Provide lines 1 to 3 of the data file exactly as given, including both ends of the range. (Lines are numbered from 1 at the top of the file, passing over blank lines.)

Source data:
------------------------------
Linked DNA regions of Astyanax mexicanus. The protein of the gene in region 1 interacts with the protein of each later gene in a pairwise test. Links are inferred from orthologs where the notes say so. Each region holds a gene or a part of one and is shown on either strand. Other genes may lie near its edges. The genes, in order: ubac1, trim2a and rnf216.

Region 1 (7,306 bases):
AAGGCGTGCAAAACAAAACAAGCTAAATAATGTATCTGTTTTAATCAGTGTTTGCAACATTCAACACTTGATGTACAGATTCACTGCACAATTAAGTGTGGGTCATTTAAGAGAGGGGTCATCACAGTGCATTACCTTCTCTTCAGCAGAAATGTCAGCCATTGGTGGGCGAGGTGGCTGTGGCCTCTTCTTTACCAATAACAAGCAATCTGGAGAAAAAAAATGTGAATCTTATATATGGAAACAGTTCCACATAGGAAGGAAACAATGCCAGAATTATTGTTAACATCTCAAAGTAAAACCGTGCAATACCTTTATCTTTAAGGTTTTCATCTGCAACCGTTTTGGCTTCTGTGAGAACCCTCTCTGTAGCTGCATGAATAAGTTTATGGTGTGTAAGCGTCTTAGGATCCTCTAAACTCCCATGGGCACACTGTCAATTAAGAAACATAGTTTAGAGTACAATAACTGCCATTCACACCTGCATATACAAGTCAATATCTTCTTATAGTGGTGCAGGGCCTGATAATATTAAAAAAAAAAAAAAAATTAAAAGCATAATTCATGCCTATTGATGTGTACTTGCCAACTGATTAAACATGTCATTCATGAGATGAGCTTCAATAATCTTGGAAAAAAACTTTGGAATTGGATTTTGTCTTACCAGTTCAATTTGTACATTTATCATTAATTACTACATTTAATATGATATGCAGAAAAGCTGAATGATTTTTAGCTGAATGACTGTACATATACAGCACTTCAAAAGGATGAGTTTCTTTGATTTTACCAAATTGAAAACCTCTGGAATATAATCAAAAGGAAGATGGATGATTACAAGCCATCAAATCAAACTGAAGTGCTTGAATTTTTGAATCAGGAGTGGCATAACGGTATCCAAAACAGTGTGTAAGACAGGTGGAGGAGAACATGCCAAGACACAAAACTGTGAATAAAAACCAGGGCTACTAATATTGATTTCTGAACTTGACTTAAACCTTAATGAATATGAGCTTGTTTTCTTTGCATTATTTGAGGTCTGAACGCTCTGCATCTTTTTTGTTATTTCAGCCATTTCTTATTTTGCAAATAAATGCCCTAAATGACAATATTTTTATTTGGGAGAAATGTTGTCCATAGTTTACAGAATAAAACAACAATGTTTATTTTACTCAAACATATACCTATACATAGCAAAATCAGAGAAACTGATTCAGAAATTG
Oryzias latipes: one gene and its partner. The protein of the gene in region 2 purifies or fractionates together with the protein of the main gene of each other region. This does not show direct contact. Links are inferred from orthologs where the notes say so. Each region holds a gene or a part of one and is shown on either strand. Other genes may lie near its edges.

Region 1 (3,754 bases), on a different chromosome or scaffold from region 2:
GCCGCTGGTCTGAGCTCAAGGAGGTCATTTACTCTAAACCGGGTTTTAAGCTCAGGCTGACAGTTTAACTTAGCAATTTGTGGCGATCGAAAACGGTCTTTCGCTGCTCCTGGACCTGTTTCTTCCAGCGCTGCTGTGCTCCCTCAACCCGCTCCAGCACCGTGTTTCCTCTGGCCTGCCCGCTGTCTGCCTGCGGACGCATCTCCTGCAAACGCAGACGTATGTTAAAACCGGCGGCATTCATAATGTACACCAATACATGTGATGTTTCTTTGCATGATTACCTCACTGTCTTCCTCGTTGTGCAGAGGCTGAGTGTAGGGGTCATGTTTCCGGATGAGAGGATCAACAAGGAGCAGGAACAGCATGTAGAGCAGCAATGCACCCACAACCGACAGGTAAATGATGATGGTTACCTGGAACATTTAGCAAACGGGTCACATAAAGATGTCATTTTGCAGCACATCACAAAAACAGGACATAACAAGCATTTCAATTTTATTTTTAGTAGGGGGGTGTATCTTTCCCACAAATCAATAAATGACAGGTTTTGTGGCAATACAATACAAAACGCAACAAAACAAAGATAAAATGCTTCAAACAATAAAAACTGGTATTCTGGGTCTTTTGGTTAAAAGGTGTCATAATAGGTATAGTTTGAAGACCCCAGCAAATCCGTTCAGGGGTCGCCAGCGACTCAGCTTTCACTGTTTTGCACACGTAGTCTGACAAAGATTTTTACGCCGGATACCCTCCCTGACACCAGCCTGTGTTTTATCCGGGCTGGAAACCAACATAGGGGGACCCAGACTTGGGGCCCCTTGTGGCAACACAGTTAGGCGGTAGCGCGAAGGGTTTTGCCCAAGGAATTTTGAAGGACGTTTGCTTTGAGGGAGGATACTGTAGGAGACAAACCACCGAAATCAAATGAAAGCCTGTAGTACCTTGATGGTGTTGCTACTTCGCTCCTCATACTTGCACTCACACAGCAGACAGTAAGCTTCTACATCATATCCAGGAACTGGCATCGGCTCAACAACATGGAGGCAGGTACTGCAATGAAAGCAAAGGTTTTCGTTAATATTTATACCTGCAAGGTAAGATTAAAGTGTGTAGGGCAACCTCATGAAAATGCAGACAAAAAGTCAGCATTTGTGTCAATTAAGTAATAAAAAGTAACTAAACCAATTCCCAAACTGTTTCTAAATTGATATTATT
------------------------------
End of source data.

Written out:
Linked DNA regions of Astyanax mexicanus. The protein of the gene in region 1 interacts with the protein of each later gene in a pairwise test. Links are inferred from orthologs where the notes say so. Each region holds a gene or a part of one and is shown on either strand. Other genes may lie near its edges. The genes, in order: ubac1, trim2a and rnf216.

Region 1 (7,306 bases):
AAGGCGTGCAAAACAAAACAAGCTAAATAATGTATCTGTTTTAATCAGTGTTTGCAACATTCAACACTTGATGTACAGATTCACTGCACAATTAAGTGTGGGTCATTTAAGAGAGGGGTCATCACAGTGCATTACCTTCTCTTCAGCAGAAATGTCAGCCATTGGTGGGCGAGGTGGCTGTGGCCTCTTCTTTACCAATAACAAGCAATCTGGAGAAAAAAAATGTGAATCTTATATATGGAAACAGTTCCACATAGGAAGGAAACAATGCCAGAATTATTGTTAACATCTCAAAGTAAAACCGTGCAATACCTTTATCTTTAAGGTTTTCATCTGCAACCGTTTTGGCTTCTGTGAGAACCCTCTCTGTAGCTGCATGAATAAGTTTATGGTGTGTAAGCGTCTTAGGATCCTCTAAACTCCCATGGGCACACTGTCAATTAAGAAACATAGTTTAGAGTACAATAACTGCCATTCACACCTGCATATACAAGTCAATATCTTCTTATAGTGGTGCAGGGCCTGATAATATTAAAAAAAAAAAAAAAATTAAAAGCATAATTCATGCCTATTGATGTGTACTTGCCAACTGATTAAACATGTCATTCATGAGATGAGCTTCAATAATCTTGGAAAAAAACTTTGGAATTGGATTTTGTCTTACCAGTTCAATTTGTACATTTATCATTAATTACTACATTTAATATGATATGCAGAAAAGCTGAATGATTTTTAGCTGAATGACTGTACATATACAGCACTTCAAAAGGATGAGTTTCTTTGATTTTACCAAATTGAAAACCTCTGGAATATAATCAAAAGGAAGATGGATGATTACAAGCCATCAAATCAAACTGAAGTGCTTGAATTTTTGAATCAGGAGTGGCATAACGGTATCCAAAACAGTGTGTAAGACAGGTGGAGGAGAACATGCCAAGACACAAAACTGTGAATAAAAACCAGGGCTACTAATATTGATTTCTGAACTTGACTTAAACCTTAATGAATATGAGCTTGTTTTCTTTGCATTATTTGAGGTCTGAACGCTCTGCATCTTTTTTGTTATTTCAGCCATTTCTTATTTTGCAAATAAATGCCCTAAATGACAATATTTTTATTTGGGAGAAATGTTGTCCATAGTTTACAGAATAAAACAACAATGTTTATTTTACTCAAACATATACCTATACATAGCAAAATCAGAGAAACTGATTCAGAAATTG